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Re: '91 200 TQW K&N Filter

>From "Meron"  <phwomp@cosmoslink.net>
At 08:19 2/22/97 +0000, you wrote:
> >In fact, the Audi filter's pleats were so closely
>>packed and distorted that a large center area of each pleat had moved up
>>against its neighbor far enough to limit the useful breathing area down to
>>about 50% of the intended surface area. For an engine that passes a lot of
>>air at full boost, this is not good.
>For a turbo filter you not need to worry too much, the turbo will suck all
>the air it needs from your filter....

Hmm..  I'ts my impression I want to have good clean air no matter what kind
of engine I'm running.  In fact, because of the high demand of a turbo
engine, it is even more sensitive to dirty air than a not so stressed unit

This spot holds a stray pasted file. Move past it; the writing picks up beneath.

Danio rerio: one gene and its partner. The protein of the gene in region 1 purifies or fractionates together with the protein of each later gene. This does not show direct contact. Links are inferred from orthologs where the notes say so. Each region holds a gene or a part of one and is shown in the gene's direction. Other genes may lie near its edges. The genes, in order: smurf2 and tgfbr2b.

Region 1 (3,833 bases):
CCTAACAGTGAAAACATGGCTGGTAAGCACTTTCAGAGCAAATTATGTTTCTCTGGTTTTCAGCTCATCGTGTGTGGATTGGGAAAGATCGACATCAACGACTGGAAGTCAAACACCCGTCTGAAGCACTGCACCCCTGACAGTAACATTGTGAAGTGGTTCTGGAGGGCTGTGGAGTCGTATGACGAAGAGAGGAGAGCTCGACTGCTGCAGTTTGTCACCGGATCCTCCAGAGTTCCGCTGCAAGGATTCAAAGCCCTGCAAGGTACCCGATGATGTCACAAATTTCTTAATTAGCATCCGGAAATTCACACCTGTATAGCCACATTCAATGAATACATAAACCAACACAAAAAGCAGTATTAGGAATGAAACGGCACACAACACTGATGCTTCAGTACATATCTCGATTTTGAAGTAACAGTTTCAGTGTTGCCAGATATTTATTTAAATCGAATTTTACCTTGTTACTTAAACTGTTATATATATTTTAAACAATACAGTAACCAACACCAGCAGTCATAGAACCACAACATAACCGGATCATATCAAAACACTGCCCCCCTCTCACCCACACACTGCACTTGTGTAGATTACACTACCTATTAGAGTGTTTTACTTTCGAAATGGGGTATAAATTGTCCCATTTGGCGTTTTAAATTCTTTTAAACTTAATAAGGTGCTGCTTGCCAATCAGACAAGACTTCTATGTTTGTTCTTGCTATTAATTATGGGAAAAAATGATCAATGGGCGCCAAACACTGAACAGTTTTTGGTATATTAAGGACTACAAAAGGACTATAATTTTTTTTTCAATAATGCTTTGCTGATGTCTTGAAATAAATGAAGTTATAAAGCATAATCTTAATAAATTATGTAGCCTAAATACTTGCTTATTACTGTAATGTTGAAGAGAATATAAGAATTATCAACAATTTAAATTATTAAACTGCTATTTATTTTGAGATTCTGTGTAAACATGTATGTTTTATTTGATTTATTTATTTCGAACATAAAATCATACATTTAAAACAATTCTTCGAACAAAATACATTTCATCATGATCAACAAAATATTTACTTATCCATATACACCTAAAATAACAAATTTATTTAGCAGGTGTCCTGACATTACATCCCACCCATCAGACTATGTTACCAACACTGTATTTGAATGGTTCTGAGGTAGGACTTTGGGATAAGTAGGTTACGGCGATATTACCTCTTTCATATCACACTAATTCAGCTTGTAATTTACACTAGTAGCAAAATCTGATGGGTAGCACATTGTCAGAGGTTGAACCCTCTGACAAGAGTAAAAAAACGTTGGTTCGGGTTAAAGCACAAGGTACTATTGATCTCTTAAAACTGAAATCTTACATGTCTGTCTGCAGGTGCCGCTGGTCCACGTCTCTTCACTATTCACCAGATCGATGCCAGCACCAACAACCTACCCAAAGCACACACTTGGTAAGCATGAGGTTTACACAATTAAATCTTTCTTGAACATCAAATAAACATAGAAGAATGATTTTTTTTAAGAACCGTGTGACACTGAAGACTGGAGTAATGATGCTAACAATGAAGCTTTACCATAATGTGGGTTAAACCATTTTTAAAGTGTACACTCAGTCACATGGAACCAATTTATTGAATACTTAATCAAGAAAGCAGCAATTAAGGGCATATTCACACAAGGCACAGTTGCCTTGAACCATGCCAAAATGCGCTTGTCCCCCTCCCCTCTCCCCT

naturally aspirated.  Air passes through the air cleaner in both type of
engines, and must be just as clean in both cases.  It seems that ANY dirt is
unwelcome when encountered down stream of the air cleaner.  
I spent quite a while back on Prodigy watching the discussions about AMZOIL
air cleaners, K&N and paper filters on various automotive discussion boards.
One fellow, in an effort to convince a heavy equipment company operating in
very dusty conditions to lower costs by using servicable air elements
conducted some tests to convince them that the reusable ones were more
economical.  But the test backfired.  All the reusable filters let too many
silicates (read dust) through the elements.  The paper ones that had to be
replaced weekly, on the other hand didn't. I've always wondered about that.
Now I know.  
         As an ex-motorcycle dealer, I sold and serviced K&N filters for
lots of racers.  They work very well for such activities where speed is of
the most importance.  A little dirt doesn't matter in the overall scheme of
things when the engines are rebuilt more for performance matters than wear.
Thank you very much for your reply.

>it is far more important to have a good filter, clean, on a naturally
>aspirated engine,
>Avi Meron

(John Cooper